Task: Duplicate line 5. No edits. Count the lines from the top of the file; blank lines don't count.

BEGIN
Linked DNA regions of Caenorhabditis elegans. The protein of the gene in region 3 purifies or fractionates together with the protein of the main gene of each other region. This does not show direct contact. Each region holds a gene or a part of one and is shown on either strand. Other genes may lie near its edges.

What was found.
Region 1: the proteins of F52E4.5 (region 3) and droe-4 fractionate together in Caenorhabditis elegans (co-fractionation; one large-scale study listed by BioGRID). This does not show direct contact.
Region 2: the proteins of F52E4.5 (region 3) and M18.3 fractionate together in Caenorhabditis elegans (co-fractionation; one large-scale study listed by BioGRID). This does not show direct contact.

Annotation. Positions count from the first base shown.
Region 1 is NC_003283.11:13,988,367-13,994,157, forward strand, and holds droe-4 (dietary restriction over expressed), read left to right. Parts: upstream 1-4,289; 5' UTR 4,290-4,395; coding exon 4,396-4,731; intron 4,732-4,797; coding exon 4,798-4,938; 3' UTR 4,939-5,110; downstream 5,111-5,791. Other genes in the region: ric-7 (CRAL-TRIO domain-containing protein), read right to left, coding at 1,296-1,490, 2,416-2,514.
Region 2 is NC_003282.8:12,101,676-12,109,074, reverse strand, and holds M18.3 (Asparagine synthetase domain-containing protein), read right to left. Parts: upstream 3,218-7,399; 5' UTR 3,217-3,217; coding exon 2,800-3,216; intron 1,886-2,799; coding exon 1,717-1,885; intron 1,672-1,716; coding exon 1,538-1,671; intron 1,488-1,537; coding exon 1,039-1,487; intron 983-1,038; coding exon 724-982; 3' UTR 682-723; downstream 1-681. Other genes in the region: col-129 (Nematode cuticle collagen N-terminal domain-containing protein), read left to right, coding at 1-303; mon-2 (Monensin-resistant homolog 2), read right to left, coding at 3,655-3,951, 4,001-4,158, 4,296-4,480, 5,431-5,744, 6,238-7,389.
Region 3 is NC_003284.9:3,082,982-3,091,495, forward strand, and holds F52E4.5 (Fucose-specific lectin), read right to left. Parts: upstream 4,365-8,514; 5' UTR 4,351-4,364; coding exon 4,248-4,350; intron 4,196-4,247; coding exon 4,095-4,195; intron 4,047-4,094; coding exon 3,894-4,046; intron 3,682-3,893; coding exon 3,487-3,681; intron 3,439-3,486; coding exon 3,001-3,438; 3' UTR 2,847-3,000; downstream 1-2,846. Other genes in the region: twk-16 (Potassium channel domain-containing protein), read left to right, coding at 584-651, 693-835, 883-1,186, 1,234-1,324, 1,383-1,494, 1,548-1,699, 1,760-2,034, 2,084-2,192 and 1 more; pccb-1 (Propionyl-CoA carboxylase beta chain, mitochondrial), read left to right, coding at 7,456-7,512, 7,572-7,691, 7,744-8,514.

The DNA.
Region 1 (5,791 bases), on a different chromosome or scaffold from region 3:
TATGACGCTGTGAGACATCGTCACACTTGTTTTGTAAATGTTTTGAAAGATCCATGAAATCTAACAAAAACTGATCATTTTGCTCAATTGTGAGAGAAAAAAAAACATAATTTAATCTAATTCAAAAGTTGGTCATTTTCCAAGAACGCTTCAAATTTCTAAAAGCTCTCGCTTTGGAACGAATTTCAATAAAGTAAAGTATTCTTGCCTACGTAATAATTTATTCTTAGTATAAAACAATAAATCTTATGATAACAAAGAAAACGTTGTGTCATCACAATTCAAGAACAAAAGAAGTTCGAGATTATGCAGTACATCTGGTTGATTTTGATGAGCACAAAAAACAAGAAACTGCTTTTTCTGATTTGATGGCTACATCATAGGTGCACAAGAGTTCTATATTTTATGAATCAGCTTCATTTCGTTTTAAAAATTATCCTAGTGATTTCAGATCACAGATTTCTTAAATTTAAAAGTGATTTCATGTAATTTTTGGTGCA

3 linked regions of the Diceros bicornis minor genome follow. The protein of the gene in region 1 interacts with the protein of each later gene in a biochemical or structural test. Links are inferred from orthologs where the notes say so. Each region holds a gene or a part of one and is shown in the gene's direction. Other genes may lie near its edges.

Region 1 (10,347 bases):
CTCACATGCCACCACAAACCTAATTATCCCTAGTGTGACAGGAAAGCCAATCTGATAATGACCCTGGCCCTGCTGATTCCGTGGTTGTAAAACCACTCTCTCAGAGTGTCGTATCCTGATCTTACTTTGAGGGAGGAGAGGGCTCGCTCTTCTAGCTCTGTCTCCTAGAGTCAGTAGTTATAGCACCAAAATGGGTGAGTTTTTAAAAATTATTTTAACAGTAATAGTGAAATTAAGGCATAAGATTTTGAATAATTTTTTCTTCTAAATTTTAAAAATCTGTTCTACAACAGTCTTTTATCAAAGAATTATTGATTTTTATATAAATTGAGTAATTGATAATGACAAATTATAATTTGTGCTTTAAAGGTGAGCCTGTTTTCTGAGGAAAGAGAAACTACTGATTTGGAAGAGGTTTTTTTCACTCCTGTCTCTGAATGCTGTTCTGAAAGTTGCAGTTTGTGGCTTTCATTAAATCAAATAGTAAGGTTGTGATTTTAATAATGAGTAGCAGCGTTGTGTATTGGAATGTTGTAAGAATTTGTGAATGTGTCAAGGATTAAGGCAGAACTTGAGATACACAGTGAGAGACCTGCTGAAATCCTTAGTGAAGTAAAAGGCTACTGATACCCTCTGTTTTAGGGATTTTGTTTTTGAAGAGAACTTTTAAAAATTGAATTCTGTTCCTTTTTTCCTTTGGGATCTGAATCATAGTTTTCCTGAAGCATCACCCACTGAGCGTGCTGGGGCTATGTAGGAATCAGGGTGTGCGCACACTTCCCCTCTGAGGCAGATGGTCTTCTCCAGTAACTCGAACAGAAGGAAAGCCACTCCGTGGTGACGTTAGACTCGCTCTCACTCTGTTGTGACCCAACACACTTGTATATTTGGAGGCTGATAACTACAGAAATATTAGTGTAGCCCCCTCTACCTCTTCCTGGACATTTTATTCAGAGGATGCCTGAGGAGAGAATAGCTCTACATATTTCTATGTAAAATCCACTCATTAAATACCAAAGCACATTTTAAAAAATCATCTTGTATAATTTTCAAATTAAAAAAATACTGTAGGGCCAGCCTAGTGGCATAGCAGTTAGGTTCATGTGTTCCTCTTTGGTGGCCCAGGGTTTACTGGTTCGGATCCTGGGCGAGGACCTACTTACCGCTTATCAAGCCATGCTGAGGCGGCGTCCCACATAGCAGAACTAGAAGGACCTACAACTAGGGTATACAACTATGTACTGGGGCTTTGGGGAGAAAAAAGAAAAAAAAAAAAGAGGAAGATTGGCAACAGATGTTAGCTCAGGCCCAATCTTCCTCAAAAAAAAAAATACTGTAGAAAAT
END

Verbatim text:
Annotation. Positions count from the first base shown.